American neurocentrist philosopher, Patricia Churchland, goes a little easier on us. Like Metzinger, she holds that the physical brain is in charge of our mind. Yet, Churchland concedes that our self at least seems real. “The brain makes us think that we have a self,” she writes. “Does that mean that the self I think I am is not really real? No, it is as real as any activity of the brain. It does mean, however, that one’s self is not an ethereal bit of soul stuff” (Churchland 2003, 124). As a scientific materialist, Churchland wants to rid the world of everything ethereal. Souls or minds or selves are too ethereal. So, she eliminates them.
Yet, I still want to ask Churchland: is the self real or not? Maybe she means to tell us that the self is a real delusion. Is that enough reality for you?
Both Metzinger and Churchland deny that a self as a mental entity–as an ethereal substance–exists. What, then, is the relation between brain and self? One exists. The other does not. Did I get that right?
The Hard Problem: The Explanatory Gap between Brain and Self
We need to understand why these robbers feel the urge to steal our selves. Let’s have some sympathy for the materialist thieves, because they confront a hard problem.
Let’s call it the Hard Problem or the Explanatory Gap. A gap opens up when one attempts to explain exhaustively first-person subjective experience in terms of third person objective science. This is a hard problem, says philosopher Michael Tye, because…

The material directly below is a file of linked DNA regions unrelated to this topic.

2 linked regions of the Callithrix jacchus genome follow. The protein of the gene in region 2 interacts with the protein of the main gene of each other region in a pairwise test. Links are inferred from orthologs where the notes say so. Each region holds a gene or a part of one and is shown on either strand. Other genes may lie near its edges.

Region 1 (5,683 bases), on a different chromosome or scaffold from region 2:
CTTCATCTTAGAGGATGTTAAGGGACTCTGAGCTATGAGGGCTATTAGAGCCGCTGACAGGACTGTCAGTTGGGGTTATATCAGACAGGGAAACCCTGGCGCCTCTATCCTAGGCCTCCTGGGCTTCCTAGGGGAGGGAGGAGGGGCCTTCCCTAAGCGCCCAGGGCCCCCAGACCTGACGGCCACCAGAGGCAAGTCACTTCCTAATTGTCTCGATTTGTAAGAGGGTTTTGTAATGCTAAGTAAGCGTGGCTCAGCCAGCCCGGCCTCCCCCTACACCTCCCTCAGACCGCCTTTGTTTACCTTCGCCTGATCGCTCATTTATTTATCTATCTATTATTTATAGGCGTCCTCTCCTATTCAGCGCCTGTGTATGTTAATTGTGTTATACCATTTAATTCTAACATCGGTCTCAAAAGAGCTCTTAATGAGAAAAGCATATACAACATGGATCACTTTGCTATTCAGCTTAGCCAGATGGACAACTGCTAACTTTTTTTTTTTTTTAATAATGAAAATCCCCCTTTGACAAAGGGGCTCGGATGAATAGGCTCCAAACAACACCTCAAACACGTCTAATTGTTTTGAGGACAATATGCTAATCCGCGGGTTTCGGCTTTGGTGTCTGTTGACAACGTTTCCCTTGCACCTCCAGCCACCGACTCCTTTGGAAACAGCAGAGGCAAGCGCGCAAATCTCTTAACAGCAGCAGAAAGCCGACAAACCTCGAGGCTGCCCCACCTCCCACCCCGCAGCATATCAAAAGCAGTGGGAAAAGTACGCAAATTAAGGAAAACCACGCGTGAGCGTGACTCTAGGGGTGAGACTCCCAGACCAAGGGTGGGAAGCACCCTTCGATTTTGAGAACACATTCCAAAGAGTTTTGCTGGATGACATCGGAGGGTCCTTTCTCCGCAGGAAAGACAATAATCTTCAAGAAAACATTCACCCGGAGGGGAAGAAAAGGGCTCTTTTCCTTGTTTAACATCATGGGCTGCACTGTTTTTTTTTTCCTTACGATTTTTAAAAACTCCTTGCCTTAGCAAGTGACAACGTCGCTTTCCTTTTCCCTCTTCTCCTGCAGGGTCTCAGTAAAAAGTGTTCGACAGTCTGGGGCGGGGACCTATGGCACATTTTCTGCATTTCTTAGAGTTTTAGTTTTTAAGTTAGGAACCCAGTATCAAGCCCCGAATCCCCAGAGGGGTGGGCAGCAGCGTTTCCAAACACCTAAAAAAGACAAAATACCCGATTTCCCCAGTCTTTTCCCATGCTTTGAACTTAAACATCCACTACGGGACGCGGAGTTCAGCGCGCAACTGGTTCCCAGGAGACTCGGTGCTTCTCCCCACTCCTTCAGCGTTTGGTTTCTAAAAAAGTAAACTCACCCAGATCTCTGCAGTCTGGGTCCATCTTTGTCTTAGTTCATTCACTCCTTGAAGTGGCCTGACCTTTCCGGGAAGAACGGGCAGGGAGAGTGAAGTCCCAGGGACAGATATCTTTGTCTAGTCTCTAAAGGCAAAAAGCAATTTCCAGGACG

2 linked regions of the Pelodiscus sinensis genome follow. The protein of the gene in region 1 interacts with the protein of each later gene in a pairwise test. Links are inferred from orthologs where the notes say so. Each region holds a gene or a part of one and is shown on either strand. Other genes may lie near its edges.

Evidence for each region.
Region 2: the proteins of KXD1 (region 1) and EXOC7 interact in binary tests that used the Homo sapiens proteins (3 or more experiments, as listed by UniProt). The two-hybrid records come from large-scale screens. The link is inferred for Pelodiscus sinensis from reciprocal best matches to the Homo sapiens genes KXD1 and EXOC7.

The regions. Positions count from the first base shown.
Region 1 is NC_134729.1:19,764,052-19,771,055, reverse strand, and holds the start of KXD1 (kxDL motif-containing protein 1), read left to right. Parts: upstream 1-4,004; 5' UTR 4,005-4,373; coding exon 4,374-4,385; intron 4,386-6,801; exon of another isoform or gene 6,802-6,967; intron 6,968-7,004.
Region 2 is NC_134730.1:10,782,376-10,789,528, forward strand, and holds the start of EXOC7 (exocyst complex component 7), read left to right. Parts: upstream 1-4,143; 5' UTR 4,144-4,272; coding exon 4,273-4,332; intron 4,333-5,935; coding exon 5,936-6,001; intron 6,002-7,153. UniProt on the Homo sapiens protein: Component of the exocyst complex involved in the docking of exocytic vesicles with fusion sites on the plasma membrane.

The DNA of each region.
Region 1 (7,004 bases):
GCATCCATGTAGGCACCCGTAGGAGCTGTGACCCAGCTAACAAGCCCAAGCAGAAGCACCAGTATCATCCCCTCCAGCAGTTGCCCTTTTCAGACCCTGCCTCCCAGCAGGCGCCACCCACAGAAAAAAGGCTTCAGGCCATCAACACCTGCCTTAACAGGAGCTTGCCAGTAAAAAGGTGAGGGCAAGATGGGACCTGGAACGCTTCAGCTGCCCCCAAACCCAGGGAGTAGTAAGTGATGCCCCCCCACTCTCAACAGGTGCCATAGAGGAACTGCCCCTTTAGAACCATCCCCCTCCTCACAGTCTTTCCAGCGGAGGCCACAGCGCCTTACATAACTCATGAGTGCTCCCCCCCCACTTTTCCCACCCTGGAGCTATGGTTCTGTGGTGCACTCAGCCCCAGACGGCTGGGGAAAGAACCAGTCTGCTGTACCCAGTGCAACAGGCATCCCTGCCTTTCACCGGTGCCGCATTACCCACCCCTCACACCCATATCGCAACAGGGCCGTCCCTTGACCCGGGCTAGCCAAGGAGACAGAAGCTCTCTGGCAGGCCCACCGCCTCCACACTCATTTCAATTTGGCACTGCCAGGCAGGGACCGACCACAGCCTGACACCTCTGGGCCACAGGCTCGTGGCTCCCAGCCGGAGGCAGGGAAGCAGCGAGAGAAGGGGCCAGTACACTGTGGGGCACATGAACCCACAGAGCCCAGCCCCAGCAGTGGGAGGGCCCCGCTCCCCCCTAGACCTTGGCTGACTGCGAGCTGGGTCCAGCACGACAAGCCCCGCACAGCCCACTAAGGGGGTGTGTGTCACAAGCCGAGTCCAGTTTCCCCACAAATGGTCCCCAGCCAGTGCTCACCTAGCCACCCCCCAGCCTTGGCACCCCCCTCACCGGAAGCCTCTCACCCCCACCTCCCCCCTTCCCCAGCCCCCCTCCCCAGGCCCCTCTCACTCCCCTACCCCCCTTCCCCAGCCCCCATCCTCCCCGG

“no matter how deeply we probe into the physical structure of neurons and the chemical transactions which occur when they fire, no matter how much objective information we come to acquire, we still seem to be left with something that we cannot explain, namely, why and how such-and-such objective, physical changes, whatever they might be, generate so-and-so subjective feeling, or any subjective feeling at all.”
We think of this as a hard problem because subjective self-consciousness resists being reduced to objective explanation, just as mental events resist being reduced to physical processes.
What we’re calling thievery here takes place when neurocentrists prematurely resolve the hard problem by eliminating the subjective self.
The Really Hard Problem: Meaning in a Meaningless Material World
The neuroexistentialists add to the hard problem a second challenge, the Really Hard Problem. Gregg Carusso and Owen Flanagan describe the really hard problem as “the special problem for those of us living in the age of brain science of making sense of the nature, meaning, and purpose of our lives given that we are material beings living in a material world” (Flannagan 2018, 9). We poor saps. The materialist thieves have stolen our consciousness, our free will, and even our very self. Now bereft of these precious ethereal properties, they condescend to comfort us with materialist meaning and purpose for our lives.
Thanks, but no thanks. I don’t want grief counseling. I think I’d just rather get my self back.